Impact of Bullying ON THE STUDENT BULLYING: Students who bully their peers are more likely than others to have behavior problems or engage in rule breaking activities later. (NOT ALWAYS) ON THE BYSTANDERS: Students who see bullying may feel they are in an unsafe environment, making it difficult for them to learn. ON THE TARGET: Students who are bullied may experience low self-esteem, poor grades, and health problems.
Is my child being Bullied? Identifying the Signs: Seems afraid to go to school Avoidance of peers Nervousness Unexplained anger and resentment Feeling sick to avoid things Drop in grades Loss of appetite Trouble sleeping Unexplained cuts and bruises
Tips for Parents Addressing Bullying or Unkind Behavior Teach that hands and feet are NOT for hurting Explain the harmful effects mean words can have on others Explain the difference between “joking” and “bullying” Jokes are meant to be enjoyed by everyone, not hurtful to some. Bullying is hurtful and someone is the target.
Tips for Parents Helping Your Child Defend Against Unkind or Bullying Behavior Teach and PRACTICE Standing Up to Bullying or Teasing Behavior Looking the bully or teaser in the eye Speaking with Confidence Using the “DeBug System” Using an “I” message: I feel (emotion), when you state the problem. I want (what you need to happen.) Example: “I feel angry when you tease me about my clothes. I want you to stop! I like how I dress.”
Discussion Scenarios - Bullying I think your shirt is ugly You must be having a bad hair day Where did you get those horrible shoes? You are so dumb You stink at soccer Your family is poor Nobody likes you You walk funny
Who can you talk to if your child is being bullied? Your Child’s Teacher Your Child’s School Counselor (Mrs. Bullen) An Administrator (Ms. Bounet or Mr. Reich)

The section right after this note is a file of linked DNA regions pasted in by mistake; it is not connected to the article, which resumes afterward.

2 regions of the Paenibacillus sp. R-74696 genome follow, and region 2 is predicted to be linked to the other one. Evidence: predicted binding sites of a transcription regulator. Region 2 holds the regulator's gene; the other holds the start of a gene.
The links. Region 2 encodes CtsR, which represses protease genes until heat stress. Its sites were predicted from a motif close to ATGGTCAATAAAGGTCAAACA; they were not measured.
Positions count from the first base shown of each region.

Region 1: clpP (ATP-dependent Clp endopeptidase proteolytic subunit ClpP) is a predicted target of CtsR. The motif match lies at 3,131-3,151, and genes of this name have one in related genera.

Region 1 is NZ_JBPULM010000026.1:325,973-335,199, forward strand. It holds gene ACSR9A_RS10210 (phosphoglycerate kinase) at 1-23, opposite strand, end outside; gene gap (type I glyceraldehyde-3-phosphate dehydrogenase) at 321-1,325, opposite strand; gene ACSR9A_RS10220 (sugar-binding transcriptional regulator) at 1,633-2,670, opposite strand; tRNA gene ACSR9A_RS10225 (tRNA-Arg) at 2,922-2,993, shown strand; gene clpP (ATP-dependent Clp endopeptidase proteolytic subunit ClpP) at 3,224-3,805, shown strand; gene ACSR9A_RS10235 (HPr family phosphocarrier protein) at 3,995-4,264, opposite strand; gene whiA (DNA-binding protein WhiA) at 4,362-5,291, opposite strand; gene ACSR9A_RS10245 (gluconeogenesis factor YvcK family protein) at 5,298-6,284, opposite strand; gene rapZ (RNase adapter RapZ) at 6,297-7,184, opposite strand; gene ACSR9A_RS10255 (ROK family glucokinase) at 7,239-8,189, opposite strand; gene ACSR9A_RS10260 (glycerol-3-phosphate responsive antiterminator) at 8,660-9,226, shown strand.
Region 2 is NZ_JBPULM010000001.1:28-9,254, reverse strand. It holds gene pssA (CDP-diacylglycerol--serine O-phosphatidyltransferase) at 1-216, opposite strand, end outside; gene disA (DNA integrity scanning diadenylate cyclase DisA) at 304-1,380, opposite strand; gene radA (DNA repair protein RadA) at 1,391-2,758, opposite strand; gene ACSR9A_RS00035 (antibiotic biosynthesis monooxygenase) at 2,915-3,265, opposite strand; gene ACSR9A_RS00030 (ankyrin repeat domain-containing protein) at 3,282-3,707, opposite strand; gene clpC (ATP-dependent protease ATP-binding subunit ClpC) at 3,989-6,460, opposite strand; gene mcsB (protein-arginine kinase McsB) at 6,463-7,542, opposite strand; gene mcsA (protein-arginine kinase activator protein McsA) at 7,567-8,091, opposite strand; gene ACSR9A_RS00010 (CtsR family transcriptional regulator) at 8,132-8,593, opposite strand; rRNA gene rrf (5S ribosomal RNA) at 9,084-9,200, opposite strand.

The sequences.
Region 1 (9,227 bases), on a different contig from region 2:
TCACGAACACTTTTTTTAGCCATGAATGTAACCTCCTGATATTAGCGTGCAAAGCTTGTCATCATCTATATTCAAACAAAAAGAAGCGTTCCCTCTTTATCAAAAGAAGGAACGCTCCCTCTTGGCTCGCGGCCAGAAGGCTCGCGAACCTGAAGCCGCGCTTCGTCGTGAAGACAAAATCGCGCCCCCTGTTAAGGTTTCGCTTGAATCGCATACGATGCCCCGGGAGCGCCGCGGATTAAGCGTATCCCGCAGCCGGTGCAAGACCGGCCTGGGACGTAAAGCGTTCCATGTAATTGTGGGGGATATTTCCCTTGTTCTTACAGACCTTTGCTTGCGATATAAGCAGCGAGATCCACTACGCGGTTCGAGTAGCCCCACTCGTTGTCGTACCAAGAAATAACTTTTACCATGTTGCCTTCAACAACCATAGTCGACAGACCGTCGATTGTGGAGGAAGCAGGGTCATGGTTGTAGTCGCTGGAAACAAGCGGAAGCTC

Teacher’s Role Keep a close eye on students in the classroom and address unkind behavior before it becomes bullying. Make sure students feel safe reporting unkind or bullying behavior. Make the students aware of the respectful school rules that have been established at Barcroft and in their classroom. Call the parent of the student who is bullying to get support. Notify parents that repeated acts will immediately be referred to guidance or administration.
Counselor’s Role Provide classroom lessons on bullying prevention and intervention to students, staff, and parents Allow student’s to report bullying as a target bystander, or bully Provide targets with options of how to handle the bullying: Practice strategies to safely stand up to the bully Talk to the bully Call the bully’s parent Talk to the bully’s teachers Refer the bully to the administration Follow-up checks to make sure the bullying has stopped.
Administration’s Role Allow students to report bullying as a target, bystander, or bully Talk to the parents of the bully and target Discipline action to the student who bullied (i.e. temporary loss of privilege or separation from peers) Talking to the bully’s teachers Follow up checks with target to make certain that the bullying has stopped
Practice and Teach Telling is NOT Tattling! Get Adult Help!